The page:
Friday 2 December 2016

Comer brothers plough €75m into property empire

Billionaire Galway builders may invest up to €200m more here, in the UK and Germany

John Reynolds

Published 08/05/2016 | 02:30

Luke (left) and Brian Comer
Luke (left) and Brian Comer

Billionaire Galway builders Brian and Luke Comer have spent more than €75m growing their property empire here, in Germany and in the UK over the past six months and plan to invest up to a further €200m in the three countries within the next 18 months.

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They have cash to invest having banked €300m from sales in the UK and Germany over the past 18 months, Luke Comer said. Since December they've added over 250 apartments and houses in Galway, Meath, Dublin and Kerry to their Irish portfolio, as well as four farms in Kildare with about 1,000 acres of land. The properties have mainly been bought from the so-called 'vulture' funds who bought large portfolios from Nama and the banks, he added, declining to give more specific details.

Among the purchases is the former Anglo Irish Bank building in Galway, as well as a city centre pub and hotel, which he declined to name because of confidentiality agreements in place. A three-acre development site in Roscommon town centre as well as a small amount of commercial and retail property were also snapped up by the Glenamaddy brothers, who started out in business as plasterers and are thought to be worth somewhere between €1bn and €3bn.

The fact that they already own development sites and existing properties in and around Eyre Square in Galway makes them one of the largest property owners in the region. Their recent purchases bring their total spend on investments here to more than €500m since the economic crash, making them one of the country's biggest property owners.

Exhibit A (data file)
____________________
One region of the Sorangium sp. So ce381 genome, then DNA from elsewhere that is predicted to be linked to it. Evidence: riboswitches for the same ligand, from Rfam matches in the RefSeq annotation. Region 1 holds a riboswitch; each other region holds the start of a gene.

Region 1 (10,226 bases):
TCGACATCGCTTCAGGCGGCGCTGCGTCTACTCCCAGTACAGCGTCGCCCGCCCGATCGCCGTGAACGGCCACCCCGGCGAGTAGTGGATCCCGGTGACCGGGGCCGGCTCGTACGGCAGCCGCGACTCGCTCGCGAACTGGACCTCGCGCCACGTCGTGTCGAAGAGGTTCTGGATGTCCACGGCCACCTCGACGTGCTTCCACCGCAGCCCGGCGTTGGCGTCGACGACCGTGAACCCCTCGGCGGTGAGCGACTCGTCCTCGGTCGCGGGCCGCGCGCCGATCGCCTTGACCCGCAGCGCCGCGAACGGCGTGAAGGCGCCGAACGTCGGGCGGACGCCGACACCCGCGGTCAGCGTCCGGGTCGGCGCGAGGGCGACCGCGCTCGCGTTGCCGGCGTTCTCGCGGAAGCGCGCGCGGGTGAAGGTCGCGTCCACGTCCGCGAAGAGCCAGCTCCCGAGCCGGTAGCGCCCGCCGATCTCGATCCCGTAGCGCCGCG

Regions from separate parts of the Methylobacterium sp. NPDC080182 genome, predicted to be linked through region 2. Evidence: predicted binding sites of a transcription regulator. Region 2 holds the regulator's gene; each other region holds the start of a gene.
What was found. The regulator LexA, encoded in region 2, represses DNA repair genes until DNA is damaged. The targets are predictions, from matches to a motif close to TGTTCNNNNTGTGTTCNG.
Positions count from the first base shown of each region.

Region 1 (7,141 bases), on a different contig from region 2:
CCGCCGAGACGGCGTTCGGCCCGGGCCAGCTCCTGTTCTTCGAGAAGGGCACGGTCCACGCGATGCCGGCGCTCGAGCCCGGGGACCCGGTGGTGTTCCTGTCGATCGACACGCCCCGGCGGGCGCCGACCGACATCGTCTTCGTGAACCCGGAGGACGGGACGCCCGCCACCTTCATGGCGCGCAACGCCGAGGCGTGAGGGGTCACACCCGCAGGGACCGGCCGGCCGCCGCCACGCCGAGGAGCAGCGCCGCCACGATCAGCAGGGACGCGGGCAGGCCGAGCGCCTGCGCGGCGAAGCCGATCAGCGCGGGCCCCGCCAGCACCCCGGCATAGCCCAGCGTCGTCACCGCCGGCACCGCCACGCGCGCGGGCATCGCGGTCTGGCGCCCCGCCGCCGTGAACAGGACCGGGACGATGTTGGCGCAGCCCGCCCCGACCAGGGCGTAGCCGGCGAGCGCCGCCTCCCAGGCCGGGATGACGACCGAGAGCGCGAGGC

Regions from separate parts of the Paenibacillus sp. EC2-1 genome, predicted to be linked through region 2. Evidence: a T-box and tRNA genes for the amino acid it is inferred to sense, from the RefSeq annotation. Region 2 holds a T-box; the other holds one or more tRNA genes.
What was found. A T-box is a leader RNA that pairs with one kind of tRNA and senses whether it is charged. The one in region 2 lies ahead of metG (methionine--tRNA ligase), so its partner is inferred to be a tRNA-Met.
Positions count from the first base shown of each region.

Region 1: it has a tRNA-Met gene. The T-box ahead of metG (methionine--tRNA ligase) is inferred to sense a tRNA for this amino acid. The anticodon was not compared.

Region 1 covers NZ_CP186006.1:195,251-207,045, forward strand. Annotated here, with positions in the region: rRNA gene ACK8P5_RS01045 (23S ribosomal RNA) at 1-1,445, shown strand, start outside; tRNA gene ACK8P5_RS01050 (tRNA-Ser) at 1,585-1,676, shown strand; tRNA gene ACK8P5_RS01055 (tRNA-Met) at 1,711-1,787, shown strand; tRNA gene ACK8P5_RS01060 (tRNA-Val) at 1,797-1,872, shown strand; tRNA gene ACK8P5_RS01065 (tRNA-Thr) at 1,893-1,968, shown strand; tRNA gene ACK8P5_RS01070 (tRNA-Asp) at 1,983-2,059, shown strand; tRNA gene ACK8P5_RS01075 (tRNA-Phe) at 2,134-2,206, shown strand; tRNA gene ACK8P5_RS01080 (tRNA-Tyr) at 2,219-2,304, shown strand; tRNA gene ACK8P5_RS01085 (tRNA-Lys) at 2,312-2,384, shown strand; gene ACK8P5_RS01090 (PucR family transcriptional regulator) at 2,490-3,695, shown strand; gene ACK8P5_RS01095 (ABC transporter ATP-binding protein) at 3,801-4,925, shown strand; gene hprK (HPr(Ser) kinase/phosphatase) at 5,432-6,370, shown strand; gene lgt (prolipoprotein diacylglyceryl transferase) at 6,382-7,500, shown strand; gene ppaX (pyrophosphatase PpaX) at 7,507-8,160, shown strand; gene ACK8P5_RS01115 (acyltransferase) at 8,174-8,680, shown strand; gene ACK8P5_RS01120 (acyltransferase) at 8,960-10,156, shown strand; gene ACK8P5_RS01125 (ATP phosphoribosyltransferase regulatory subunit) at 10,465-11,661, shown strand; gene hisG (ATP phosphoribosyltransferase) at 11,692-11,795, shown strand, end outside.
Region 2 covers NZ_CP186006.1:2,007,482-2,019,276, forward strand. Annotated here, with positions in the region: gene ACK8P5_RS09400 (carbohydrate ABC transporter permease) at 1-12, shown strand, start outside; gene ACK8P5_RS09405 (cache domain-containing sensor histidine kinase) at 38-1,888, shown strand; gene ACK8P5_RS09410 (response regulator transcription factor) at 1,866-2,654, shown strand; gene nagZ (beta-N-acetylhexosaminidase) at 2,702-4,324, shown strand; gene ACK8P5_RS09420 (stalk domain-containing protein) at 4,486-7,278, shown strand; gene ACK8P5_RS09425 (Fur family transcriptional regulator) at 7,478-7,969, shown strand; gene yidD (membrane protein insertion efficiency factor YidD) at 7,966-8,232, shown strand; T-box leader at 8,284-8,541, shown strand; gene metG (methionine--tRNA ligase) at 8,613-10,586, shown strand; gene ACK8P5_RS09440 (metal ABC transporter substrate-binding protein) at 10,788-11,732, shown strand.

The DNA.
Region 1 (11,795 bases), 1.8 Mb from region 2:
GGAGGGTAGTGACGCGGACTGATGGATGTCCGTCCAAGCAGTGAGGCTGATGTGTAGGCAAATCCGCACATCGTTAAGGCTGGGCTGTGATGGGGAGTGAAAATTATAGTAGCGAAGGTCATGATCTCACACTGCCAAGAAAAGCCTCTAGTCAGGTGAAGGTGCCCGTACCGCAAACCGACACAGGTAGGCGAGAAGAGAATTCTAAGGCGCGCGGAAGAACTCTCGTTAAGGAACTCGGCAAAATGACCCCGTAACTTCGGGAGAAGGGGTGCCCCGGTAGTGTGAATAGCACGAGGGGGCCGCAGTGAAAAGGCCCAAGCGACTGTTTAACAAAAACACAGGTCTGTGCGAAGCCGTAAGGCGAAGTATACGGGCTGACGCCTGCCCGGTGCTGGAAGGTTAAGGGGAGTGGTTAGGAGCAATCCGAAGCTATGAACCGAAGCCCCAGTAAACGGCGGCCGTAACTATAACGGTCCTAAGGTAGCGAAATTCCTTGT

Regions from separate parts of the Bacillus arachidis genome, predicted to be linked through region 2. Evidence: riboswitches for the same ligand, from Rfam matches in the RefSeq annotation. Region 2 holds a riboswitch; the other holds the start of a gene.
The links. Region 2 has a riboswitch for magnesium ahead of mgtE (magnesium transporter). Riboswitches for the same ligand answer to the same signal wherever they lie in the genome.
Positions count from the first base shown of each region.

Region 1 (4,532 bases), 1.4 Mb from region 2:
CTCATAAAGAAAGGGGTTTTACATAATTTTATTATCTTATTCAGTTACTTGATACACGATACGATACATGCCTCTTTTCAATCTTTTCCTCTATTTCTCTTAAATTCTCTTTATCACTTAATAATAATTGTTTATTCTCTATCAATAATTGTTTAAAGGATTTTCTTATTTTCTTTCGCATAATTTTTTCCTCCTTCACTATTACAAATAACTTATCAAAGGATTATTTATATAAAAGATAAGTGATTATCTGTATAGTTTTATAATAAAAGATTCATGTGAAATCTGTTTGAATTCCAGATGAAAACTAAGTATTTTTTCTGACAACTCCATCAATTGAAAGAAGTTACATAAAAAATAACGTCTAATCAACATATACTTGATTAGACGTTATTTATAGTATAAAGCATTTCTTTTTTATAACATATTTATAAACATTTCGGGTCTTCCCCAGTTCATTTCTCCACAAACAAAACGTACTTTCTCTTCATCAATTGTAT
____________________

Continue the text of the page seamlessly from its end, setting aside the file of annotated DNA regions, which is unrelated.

Also among the Galway properties is the 'Tribe' portfolio, consisting of a business park, two apartment blocks, a mixed-use development anchored by a Lidl store in Oranmore and a canalside retail and apartment block in Galway city. The Comers are believed to have paid less than €15m for the portfolio, which was originally built at a cost of about €40m.

In the UK, they paid €7m for two sites in London and €25m for an office block in the seaside town of Southend, in Essex. However, they didn't win the bidding on Twyford Abbey, a listed building on 25-acres in Ealing, west London ­­­- the same suburb in which they made their first big money, about £20m, on a development in the early 1990s.

In Berlin, they acquired a 4.5 acre site adjoining land they already own beside the River Spree, where they are eyeing a high-density residential development of perhaps 6,000 apartments. "Berlin's population is growing by at least 100,000 a year, so there would be a demand for some high-density housing on some of the land we own along a 2.5km stretch of the river," Liam Comer said.

Earlier this week, it was reported that the Comer Group's main bankers, Deutsche Bank have agreed a €77m three-year, non-recourse senior debt facility for subsidiary The Ballsbridge Partnership to complete a high-spec office, retail and apartment development on the 2.02 acre old Veterinary College site in Ballsbridge. The Comers bought the site for just €22.5m after the banking crash, at an 89pc discount to the €171.5m developer Ray Grehan paid for it at the height of the boom.

In an interview with this newspaper last year, he said the secret to he and his brother Brian's success was "timing, bottle and hard work, along with taking the openings you get and trying to be in the right place at the right time."

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